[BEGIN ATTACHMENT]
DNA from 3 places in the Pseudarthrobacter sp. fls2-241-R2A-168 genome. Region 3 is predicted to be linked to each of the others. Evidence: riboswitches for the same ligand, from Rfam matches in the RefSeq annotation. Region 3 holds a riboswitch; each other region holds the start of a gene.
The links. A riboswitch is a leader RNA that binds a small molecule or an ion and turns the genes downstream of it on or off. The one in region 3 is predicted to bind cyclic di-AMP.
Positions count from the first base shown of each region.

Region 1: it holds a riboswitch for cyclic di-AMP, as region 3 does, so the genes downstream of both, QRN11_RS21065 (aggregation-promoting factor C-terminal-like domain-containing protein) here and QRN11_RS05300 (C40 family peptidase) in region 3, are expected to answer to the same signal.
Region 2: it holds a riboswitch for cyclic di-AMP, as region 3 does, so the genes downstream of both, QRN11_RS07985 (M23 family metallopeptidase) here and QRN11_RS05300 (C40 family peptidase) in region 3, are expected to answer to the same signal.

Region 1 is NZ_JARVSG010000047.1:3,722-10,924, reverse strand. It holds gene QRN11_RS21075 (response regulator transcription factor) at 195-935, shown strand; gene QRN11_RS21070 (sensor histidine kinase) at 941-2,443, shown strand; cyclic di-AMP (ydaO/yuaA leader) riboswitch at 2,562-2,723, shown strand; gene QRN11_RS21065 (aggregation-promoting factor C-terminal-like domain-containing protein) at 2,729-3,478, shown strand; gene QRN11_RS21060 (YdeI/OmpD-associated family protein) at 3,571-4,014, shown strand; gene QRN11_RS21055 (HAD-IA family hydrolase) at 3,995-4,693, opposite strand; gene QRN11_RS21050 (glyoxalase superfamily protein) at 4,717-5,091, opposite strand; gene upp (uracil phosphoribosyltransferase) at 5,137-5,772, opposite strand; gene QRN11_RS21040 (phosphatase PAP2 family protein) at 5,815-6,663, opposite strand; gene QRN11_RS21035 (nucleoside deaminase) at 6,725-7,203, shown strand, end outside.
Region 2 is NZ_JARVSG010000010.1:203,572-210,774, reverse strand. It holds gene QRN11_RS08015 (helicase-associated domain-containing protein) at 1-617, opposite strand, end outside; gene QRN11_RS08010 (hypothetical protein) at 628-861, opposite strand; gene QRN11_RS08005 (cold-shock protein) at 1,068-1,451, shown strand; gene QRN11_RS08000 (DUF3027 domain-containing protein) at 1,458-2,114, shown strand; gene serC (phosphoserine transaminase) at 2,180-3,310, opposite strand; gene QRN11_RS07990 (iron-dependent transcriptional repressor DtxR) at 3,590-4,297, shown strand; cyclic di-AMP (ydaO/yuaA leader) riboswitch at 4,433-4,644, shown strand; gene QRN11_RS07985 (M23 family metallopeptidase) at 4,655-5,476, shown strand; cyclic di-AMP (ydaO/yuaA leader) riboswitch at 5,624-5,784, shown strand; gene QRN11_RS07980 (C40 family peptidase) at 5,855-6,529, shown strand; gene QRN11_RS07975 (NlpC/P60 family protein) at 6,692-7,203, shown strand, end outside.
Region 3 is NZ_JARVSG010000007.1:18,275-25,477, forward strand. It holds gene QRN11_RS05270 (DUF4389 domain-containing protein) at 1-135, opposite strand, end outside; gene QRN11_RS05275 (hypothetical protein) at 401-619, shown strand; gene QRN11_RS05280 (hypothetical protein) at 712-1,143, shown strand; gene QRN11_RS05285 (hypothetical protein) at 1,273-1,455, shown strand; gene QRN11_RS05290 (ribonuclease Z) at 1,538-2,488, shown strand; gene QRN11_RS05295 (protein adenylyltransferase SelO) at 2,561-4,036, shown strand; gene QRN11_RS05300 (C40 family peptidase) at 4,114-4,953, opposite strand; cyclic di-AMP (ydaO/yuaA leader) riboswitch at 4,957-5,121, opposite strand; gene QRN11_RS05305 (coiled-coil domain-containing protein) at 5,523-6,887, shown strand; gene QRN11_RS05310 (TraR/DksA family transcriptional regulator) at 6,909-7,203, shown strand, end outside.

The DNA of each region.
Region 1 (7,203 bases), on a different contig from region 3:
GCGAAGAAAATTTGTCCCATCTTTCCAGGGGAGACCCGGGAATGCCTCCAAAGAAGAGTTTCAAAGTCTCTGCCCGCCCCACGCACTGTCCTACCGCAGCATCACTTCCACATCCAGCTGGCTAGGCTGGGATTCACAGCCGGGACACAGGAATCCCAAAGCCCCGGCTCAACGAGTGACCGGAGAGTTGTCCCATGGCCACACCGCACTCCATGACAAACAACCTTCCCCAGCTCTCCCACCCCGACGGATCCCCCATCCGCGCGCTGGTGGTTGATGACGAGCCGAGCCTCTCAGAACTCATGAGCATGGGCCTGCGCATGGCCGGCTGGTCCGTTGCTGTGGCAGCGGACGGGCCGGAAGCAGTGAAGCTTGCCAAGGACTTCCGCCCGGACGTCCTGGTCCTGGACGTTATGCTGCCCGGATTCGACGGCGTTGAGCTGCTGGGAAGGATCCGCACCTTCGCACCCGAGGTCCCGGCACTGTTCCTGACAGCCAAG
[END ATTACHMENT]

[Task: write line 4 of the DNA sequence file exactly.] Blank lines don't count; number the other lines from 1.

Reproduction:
Region 1: it holds a riboswitch for cyclic di-AMP, as region 3 does, so the genes downstream of both, QRN11_RS21065 (aggregation-promoting factor C-terminal-like domain-containing protein) here and QRN11_RS05300 (C40 family peptidase) in region 3, are expected to answer to the same signal.